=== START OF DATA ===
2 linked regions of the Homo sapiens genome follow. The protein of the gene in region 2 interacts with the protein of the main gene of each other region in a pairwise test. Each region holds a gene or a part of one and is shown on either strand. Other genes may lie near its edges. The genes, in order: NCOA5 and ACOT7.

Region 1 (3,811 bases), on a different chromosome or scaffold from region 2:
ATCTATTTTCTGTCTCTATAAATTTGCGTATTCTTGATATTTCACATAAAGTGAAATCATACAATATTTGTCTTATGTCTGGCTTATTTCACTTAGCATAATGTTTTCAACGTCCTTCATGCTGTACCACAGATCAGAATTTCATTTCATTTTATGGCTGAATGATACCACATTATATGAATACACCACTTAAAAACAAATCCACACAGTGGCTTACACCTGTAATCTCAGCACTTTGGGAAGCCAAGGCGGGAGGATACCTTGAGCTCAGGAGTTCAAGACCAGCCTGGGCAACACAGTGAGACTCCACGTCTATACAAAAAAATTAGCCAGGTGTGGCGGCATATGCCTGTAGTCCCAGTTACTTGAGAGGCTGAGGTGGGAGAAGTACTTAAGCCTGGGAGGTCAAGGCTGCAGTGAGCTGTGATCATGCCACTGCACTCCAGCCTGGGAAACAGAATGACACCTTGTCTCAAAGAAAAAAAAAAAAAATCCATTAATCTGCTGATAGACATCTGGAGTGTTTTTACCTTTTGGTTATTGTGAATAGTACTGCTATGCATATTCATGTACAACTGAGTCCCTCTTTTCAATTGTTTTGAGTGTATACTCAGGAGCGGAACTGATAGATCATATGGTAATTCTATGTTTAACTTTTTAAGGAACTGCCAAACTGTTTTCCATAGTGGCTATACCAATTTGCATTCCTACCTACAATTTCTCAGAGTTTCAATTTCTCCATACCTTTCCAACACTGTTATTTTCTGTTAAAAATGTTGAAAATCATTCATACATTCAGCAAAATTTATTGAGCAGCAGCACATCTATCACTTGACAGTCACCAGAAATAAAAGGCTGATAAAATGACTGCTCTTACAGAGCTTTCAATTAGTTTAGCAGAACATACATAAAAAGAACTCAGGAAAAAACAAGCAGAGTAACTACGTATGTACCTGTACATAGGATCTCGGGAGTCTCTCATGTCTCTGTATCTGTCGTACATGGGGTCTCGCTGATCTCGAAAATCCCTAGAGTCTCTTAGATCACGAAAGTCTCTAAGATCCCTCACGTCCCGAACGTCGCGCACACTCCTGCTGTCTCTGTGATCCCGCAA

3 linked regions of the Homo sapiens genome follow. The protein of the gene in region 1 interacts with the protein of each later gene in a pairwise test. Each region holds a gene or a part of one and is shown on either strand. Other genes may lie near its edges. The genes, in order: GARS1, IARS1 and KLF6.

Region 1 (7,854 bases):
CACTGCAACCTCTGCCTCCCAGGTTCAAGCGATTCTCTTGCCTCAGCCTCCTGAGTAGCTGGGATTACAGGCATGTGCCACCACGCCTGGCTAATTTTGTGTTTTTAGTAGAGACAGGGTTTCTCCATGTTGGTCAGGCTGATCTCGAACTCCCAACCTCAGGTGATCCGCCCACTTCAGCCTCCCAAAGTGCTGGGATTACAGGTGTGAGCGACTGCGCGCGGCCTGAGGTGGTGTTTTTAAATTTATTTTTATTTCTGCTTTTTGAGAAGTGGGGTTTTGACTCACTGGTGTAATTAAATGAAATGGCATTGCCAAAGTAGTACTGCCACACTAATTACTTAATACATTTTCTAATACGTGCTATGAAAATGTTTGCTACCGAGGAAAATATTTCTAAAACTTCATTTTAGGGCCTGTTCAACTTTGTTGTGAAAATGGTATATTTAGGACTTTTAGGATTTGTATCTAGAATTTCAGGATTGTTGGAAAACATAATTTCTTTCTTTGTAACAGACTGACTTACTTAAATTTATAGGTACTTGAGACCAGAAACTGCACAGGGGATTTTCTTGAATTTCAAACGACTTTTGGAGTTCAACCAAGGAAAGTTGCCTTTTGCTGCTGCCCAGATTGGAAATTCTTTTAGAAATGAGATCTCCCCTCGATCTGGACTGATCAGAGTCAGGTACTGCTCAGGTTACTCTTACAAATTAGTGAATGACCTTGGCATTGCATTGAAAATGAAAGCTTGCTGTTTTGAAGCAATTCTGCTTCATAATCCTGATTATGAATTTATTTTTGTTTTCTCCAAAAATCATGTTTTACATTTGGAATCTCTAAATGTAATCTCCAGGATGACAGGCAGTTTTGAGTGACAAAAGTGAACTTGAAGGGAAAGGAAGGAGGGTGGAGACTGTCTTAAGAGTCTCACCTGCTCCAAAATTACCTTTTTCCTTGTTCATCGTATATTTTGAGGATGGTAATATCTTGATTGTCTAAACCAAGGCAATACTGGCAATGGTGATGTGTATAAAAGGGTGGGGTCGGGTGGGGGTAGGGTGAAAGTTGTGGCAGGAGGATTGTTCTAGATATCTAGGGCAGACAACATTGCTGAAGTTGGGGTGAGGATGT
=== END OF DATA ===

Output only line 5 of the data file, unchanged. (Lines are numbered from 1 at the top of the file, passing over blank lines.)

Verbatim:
Region 1 (7,854 bases):